From being a university dropout, to starting his own social media marketing agency, Social Chain, that has gone on to debut at the Frankfurt Stock Exchange, Steven Bartlett's entrepreneurial trajectory is definitely one to watch. He also became the youngest ever investor on the BBC's hit series Dragons' Den, as well as creator of successful podcast series The Diary of a CEO. Bartlett has also invested (and in some cases, joined the board) in a number of enterprises: Huel, a plant-based nutritional powdered food brand, Atai Life Sciences, a clinical-stage biopharmaceutical company transforming the treatment of mental health disorders, Flight Story, a platform to help public companies capture the retail investor community, and Third Web, a platform offering a suite of tools to easily build, launch and manage Web3 projects without coding skills. His other investments focus on blockchain technologies, biotech, space, Web3, and social media.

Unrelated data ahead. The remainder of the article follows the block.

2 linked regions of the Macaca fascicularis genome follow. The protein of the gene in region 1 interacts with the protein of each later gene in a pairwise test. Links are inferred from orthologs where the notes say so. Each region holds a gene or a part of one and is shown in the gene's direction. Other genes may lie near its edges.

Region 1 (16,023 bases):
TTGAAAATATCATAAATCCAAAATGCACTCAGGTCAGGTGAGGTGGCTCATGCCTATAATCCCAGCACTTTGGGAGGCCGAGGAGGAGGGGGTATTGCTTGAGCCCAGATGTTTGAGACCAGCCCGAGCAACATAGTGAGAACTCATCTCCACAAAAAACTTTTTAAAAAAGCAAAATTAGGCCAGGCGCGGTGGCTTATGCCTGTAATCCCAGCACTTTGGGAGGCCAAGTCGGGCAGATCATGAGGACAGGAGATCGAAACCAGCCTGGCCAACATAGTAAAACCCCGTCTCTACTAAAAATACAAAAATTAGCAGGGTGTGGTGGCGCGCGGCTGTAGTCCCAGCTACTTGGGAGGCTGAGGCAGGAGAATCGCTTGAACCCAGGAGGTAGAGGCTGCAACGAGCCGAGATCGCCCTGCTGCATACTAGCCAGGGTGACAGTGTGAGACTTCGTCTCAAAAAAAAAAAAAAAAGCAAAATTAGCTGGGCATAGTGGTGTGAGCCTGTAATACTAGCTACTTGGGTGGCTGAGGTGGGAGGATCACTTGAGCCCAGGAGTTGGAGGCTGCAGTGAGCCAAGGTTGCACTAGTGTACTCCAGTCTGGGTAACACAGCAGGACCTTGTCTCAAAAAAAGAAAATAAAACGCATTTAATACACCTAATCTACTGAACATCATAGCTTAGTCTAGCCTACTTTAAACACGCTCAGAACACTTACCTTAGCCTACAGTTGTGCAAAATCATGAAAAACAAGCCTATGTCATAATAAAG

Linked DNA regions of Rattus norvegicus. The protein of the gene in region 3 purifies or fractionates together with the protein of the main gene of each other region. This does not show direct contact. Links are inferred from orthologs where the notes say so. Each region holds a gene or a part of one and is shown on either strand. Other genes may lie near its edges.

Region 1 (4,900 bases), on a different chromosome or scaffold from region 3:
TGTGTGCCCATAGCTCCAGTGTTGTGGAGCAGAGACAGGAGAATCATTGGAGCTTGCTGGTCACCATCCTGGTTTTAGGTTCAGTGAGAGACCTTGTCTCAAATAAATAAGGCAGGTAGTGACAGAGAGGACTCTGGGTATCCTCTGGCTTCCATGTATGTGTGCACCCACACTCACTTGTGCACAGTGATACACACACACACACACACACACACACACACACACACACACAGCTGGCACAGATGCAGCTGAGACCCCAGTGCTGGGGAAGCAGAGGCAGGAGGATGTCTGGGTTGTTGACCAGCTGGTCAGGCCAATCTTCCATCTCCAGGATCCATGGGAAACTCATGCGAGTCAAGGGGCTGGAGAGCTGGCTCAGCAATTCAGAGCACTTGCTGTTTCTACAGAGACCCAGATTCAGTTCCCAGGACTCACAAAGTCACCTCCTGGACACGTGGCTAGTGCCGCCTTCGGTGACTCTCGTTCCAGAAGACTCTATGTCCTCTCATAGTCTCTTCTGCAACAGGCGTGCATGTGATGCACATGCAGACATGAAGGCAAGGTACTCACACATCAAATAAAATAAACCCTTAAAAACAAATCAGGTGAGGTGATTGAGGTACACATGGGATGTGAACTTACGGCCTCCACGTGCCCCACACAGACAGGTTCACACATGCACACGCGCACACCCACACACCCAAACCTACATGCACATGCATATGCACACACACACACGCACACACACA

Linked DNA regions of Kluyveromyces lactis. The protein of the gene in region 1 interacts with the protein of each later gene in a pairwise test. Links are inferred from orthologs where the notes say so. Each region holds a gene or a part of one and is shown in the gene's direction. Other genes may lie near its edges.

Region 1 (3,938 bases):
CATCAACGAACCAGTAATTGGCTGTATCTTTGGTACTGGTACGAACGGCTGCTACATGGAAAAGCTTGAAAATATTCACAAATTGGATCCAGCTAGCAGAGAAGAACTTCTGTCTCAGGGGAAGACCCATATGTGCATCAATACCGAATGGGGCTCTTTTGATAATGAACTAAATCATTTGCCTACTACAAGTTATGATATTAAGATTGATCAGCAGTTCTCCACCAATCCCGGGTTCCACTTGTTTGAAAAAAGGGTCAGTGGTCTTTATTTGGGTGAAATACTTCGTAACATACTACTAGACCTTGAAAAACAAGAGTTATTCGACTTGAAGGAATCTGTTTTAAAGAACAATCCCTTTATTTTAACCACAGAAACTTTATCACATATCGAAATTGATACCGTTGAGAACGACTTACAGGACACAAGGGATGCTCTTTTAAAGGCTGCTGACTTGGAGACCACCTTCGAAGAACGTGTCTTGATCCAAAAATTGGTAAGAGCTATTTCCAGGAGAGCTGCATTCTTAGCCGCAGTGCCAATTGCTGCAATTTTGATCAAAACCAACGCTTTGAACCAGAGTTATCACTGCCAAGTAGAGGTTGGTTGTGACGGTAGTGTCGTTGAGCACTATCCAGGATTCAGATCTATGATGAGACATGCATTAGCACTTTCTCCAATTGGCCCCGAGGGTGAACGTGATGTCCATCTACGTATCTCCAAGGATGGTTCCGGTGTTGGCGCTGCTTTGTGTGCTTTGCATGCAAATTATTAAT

For Bartlett, what makes an entrepreneur successful boils down to a few critical factors. First, as an entrepreneur, it's important for your motivation to be aligned with your goal. "Meticulously interrogate the logic, values and rationale behind your goals and ambitions," says Bartlett. "Genuine and specific aspiration is nearly always the starting place for successful entrepreneurs." While feedback is important in building your business, he also notes the significance of focusing too much on external validation and opinions that can turn to a major distraction. "Caring very little about what anyone else thinks can be a massive component in determining propensity for success," notes Bartlett.